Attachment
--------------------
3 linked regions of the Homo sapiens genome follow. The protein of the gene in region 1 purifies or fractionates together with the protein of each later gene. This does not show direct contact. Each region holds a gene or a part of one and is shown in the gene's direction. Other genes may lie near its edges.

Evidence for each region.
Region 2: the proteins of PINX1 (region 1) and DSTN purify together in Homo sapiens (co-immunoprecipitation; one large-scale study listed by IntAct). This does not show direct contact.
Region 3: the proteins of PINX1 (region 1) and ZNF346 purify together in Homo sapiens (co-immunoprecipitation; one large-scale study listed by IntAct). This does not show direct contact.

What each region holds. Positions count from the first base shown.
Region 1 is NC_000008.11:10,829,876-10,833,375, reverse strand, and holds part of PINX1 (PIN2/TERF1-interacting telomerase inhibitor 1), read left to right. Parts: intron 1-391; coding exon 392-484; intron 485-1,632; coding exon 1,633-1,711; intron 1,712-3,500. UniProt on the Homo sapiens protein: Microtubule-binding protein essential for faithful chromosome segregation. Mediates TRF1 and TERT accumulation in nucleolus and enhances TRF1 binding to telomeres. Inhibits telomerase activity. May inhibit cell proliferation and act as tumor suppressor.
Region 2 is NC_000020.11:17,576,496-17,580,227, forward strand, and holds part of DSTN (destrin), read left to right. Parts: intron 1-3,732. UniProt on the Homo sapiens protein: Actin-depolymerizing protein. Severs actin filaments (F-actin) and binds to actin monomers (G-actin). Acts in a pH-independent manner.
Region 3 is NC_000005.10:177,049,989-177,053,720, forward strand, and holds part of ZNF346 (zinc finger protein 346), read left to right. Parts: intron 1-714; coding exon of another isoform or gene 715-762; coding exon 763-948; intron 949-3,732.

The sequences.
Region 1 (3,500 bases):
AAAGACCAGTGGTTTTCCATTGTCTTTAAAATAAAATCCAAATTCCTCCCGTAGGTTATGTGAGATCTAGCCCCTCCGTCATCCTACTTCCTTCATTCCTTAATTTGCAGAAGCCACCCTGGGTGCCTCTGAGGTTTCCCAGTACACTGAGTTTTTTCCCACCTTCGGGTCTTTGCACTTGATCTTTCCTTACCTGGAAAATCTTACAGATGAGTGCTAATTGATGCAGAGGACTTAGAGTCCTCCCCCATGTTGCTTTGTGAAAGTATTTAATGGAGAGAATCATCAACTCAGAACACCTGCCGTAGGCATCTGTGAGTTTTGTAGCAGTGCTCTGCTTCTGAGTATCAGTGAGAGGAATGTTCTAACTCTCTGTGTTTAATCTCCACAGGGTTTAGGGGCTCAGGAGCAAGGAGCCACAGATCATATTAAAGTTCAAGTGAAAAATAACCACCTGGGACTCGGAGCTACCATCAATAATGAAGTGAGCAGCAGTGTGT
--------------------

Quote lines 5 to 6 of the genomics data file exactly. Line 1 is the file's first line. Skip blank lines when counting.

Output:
What each region holds. Positions count from the first base shown.
Region 1 is NC_000008.11:10,829,876-10,833,375, reverse strand, and holds part of PINX1 (PIN2/TERF1-interacting telomerase inhibitor 1), read left to right. Parts: intron 1-391; coding exon 392-484; intron 485-1,632; coding exon 1,633-1,711; intron 1,712-3,500. UniProt on the Homo sapiens protein: Microtubule-binding protein essential for faithful chromosome segregation. Mediates TRF1 and TERT accumulation in nucleolus and enhances TRF1 binding to telomeres. Inhibits telomerase activity. May inhibit cell proliferation and act as tumor suppressor.